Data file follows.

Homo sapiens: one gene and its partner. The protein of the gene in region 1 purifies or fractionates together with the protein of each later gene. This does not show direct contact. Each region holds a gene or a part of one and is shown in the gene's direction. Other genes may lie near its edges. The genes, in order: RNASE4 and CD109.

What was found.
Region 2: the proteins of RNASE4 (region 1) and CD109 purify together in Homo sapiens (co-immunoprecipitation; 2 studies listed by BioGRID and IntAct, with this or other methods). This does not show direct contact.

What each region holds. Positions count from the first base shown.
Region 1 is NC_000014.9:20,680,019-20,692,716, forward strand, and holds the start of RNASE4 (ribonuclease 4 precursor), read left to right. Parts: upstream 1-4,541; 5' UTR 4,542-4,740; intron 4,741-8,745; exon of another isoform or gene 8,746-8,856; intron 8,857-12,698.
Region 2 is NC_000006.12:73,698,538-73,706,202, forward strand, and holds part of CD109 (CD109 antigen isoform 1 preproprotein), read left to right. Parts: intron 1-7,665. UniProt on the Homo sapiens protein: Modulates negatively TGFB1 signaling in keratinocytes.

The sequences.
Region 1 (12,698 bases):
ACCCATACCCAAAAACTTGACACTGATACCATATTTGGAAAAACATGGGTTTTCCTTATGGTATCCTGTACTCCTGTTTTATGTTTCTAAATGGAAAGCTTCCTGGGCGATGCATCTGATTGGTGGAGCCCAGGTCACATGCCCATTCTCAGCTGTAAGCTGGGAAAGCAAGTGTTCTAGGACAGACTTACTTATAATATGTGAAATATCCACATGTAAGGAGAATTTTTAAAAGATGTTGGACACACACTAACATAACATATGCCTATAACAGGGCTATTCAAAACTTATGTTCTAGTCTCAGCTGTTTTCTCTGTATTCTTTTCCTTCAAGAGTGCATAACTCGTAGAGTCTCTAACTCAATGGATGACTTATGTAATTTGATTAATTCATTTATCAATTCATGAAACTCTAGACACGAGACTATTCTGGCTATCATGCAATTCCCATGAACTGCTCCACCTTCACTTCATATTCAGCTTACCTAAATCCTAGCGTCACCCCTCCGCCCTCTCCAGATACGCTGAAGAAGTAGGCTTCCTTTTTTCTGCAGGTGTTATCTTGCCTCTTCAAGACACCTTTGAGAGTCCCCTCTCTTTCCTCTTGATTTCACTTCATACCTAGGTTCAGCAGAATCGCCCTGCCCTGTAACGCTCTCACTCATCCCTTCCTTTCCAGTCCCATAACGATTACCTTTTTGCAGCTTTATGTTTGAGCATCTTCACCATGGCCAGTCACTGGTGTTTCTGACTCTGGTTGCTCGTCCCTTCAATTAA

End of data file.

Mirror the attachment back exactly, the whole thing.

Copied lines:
Homo sapiens: one gene and its partner. The protein of the gene in region 1 purifies or fractionates together with the protein of each later gene. This does not show direct contact. Each region holds a gene or a part of one and is shown in the gene's direction. Other genes may lie near its edges. The genes, in order: RNASE4 and CD109.

What was found.
Region 2: the proteins of RNASE4 (region 1) and CD109 purify together in Homo sapiens (co-immunoprecipitation; 2 studies listed by BioGRID and IntAct, with this or other methods). This does not show direct contact.

What each region holds. Positions count from the first base shown.
Region 1 is NC_000014.9:20,680,019-20,692,716, forward strand, and holds the start of RNASE4 (ribonuclease 4 precursor), read left to right. Parts: upstream 1-4,541; 5' UTR 4,542-4,740; intron 4,741-8,745; exon of another isoform or gene 8,746-8,856; intron 8,857-12,698.
Region 2 is NC_000006.12:73,698,538-73,706,202, forward strand, and holds part of CD109 (CD109 antigen isoform 1 preproprotein), read left to right. Parts: intron 1-7,665. UniProt on the Homo sapiens protein: Modulates negatively TGFB1 signaling in keratinocytes.

The sequences.
Region 1 (12,698 bases):
ACCCATACCCAAAAACTTGACACTGATACCATATTTGGAAAAACATGGGTTTTCCTTATGGTATCCTGTACTCCTGTTTTATGTTTCTAAATGGAAAGCTTCCTGGGCGATGCATCTGATTGGTGGAGCCCAGGTCACATGCCCATTCTCAGCTGTAAGCTGGGAAAGCAAGTGTTCTAGGACAGACTTACTTATAATATGTGAAATATCCACATGTAAGGAGAATTTTTAAAAGATGTTGGACACACACTAACATAACATATGCCTATAACAGGGCTATTCAAAACTTATGTTCTAGTCTCAGCTGTTTTCTCTGTATTCTTTTCCTTCAAGAGTGCATAACTCGTAGAGTCTCTAACTCAATGGATGACTTATGTAATTTGATTAATTCATTTATCAATTCATGAAACTCTAGACACGAGACTATTCTGGCTATCATGCAATTCCCATGAACTGCTCCACCTTCACTTCATATTCAGCTTACCTAAATCCTAGCGTCACCCCTCCGCCCTCTCCAGATACGCTGAAGAAGTAGGCTTCCTTTTTTCTGCAGGTGTTATCTTGCCTCTTCAAGACACCTTTGAGAGTCCCCTCTCTTTCCTCTTGATTTCACTTCATACCTAGGTTCAGCAGAATCGCCCTGCCCTGTAACGCTCTCACTCATCCCTTCCTTTCCAGTCCCATAACGATTACCTTTTTGCAGCTTTATGTTTGAGCATCTTCACCATGGCCAGTCACTGGTGTTTCTGACTCTGGTTGCTCGTCCCTTCAATTAA